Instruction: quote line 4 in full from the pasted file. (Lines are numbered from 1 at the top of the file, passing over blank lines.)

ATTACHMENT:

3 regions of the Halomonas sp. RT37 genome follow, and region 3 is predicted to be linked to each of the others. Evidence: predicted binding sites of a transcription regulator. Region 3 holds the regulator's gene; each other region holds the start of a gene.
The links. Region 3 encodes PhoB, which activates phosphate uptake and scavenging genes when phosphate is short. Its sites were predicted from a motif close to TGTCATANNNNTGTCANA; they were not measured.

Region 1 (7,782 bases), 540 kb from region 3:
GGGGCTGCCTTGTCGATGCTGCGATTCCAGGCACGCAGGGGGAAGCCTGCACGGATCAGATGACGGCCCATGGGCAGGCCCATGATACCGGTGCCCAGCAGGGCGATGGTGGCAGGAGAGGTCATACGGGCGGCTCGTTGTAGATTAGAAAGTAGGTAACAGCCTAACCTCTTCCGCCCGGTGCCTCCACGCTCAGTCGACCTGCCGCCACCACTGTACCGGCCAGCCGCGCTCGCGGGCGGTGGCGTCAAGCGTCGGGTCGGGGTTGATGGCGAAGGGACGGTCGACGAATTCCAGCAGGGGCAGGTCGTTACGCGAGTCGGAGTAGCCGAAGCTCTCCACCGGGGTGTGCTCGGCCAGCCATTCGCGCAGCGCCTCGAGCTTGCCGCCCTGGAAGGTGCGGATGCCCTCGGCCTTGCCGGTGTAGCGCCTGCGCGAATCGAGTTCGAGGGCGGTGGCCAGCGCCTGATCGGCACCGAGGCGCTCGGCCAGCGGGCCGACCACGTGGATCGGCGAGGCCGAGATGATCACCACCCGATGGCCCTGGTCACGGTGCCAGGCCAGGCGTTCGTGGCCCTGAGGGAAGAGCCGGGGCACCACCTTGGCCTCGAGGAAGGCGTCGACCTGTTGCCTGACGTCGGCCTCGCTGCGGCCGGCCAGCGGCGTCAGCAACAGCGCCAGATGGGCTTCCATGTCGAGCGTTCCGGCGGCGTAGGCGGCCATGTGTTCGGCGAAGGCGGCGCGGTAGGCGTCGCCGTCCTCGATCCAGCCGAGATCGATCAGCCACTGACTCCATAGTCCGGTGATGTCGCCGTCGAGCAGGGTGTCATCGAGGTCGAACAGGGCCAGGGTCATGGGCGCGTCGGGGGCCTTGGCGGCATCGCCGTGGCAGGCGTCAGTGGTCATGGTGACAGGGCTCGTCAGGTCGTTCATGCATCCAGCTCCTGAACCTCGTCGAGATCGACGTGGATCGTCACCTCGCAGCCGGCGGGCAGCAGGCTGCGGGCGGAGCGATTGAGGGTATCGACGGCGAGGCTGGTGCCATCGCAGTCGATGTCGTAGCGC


GGGGCTGCCTTGTCGATGCTGCGATTCCAGGCACGCAGGGGGAAGCCTGCACGGATCAGATGACGGCCCATGGGCAGGCCCATGATACCGGTGCCCAGCAGGGCGATGGTGGCAGGAGAGGTCATACGGGCGGCTCGTTGTAGATTAGAAAGTAGGTAACAGCCTAACCTCTTCCGCCCGGTGCCTCCACGCTCAGTCGACCTGCCGCCACCACTGTACCGGCCAGCCGCGCTCGCGGGCGGTGGCGTCAAGCGTCGGGTCGGGGTTGATGGCGAAGGGACGGTCGACGAATTCCAGCAGGGGCAGGTCGTTACGCGAGTCGGAGTAGCCGAAGCTCTCCACCGGGGTGTGCTCGGCCAGCCATTCGCGCAGCGCCTCGAGCTTGCCGCCCTGGAAGGTGCGGATGCCCTCGGCCTTGCCGGTGTAGCGCCTGCGCGAATCGAGTTCGAGGGCGGTGGCCAGCGCCTGATCGGCACCGAGGCGCTCGGCCAGCGGGCCGACCACGTGGATCGGCGAGGCCGAGATGATCACCACCCGATGGCCCTGGTCACGGTGCCAGGCCAGGCGTTCGTGGCCCTGAGGGAAGAGCCGGGGCACCACCTTGGCCTCGAGGAAGGCGTCGACCTGTTGCCTGACGTCGGCCTCGCTGCGGCCGGCCAGCGGCGTCAGCAACAGCGCCAGATGGGCTTCCATGTCGAGCGTTCCGGCGGCGTAGGCGGCCATGTGTTCGGCGAAGGCGGCGCGGTAGGCGTCGCCGTCCTCGATCCAGCCGAGATCGATCAGCCACTGACTCCATAGTCCGGTGATGTCGCCGTCGAGCAGGGTGTCATCGAGGTCGAACAGGGCCAGGGTCATGGGCGCGTCGGGGGCCTTGGCGGCATCGCCGTGGCAGGCGTCAGTGGTCATGGTGACAGGGCTCGTCAGGTCGTTCATGCATCCAGCTCCTGAACCTCGTCGAGATCGACGTGGATCGTCACCTCGCAGCCGGCGGGCAGCAGGCTGCGGGCGGAGCGATTGAGGGTATCGACGGCGAGGCTGGTGCCATCGCAGTCGATGTCGTAGCGC